It was purely accidental, like I had, I realized, people had started companies, right, like I knew somebody had to start like Coca Cola, and Microsoft are whatever they really felt was something that people kind of actively did. And so I wasn't necessarily looking for that. I was just a recent college grad looking for a job. And I'd been an English major, and wound up just applying to this role where they needed somebody to be kind of a copywriter, editor. And that was at a very small agency, and that agency was doing a lot of work for these very early stage startups. And one of those startups I hit it off with, and they were like, Look, why are we paying the agency to pay you? Why don't you just come work for us. And so I went over to work for that company is called medical logic. And they were very early in the electronic medical record space back in the day, and went over there to work for them as kind of a copywriter editor, but wound up kind of becoming the, for lack of a better term, that kind of deck presentation person for them. And so got to spend a lot of time with the worst founder of the company and the executive team and kind of learning how that kind of stuff worked for venture funded startups. And then that company wound up going through an IPO during days and living through Bust. So I think I learned more in the 18 months at that company than I've learned in the 25 years following.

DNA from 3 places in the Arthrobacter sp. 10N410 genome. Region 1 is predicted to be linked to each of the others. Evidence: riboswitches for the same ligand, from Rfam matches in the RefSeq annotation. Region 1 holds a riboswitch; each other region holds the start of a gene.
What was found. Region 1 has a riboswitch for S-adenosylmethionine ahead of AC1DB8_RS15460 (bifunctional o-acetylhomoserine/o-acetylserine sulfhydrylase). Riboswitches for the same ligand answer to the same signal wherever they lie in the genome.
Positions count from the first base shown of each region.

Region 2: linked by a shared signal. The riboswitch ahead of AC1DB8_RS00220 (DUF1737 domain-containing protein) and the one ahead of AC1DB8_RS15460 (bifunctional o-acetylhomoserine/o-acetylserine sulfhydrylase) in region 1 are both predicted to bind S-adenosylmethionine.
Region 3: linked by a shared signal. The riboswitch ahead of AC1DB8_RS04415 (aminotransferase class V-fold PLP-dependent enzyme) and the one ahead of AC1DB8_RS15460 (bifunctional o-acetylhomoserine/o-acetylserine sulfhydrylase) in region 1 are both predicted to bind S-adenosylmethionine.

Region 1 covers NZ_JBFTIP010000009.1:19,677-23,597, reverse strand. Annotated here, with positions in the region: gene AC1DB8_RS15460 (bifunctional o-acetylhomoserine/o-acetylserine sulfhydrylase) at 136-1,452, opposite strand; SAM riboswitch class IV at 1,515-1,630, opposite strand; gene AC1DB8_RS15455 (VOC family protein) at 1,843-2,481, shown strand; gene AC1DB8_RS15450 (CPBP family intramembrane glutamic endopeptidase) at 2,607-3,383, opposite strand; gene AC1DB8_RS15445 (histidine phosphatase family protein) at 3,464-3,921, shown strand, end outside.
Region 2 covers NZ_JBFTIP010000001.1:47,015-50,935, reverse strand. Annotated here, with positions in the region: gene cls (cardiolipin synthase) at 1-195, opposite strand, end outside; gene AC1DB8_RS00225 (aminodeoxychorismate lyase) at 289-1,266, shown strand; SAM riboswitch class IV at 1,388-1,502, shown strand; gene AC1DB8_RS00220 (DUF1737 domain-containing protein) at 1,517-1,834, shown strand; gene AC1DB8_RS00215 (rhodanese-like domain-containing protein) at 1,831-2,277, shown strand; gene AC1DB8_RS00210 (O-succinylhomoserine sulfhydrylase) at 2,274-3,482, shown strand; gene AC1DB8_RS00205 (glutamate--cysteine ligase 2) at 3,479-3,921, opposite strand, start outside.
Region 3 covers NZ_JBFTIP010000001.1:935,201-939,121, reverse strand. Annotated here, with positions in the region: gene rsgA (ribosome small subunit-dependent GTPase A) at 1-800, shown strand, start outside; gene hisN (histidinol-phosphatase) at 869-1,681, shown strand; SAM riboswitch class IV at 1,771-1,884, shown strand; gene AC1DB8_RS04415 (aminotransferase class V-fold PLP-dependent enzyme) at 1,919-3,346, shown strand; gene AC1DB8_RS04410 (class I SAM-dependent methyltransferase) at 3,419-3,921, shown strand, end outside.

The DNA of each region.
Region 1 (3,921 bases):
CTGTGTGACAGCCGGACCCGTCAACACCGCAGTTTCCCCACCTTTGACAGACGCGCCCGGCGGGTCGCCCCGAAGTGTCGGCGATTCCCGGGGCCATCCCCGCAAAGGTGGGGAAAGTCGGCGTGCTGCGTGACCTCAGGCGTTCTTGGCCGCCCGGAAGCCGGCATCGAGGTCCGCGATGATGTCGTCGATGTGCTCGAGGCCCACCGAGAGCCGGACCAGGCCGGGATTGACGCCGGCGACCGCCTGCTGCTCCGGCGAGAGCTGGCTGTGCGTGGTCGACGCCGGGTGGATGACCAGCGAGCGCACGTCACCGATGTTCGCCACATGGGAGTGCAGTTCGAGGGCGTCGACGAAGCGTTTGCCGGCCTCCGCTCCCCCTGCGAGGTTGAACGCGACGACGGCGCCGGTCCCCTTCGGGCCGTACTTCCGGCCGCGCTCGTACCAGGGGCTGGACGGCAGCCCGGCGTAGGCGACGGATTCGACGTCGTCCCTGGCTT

Gabriel Flores  3:48  

Oh, wow, interesting. It's kind of funny how, like one, you know, opportunity like that, you tend to learn quite a bit.

Rick Turoczy  3:55  

I think, because we're working like 20 hours a day, that was probably crammed a lot of learning into a very short period of time. Well,

Gabriel Flores  4:03  

it's interesting, too, because you kind of mentioned you, you kind of fell into this, right?

Rick Turoczy  4:08  

Yeah, yeah, there was no grand plan. I mean, if you look back at my career, there's there's definitely a through line there. But, but only looking backwards. Like there's never been everything's just been kind of I always refer to it as a series of happy accidents where, you know, I happen to know somebody or happened with notice somebody doing something where I happened to notice a gap in the community and just kind of took the opportunity to either go work with somebody else or start something new. And that's kind of been my career path up till now.

Gabriel Flores  4:42  

Now, it seems to me, you know, I've been able to see from the outside looking in a lot of your work. And it seems to me that you have a lot of passion for what you're doing, like a lot of passion for the startup community. Is there like a huge passion for this or did it fall into kind of, like you mentioned just kind of fell into it. Did you end up growing a passion for As you you're working into it or have you always kind of thought about it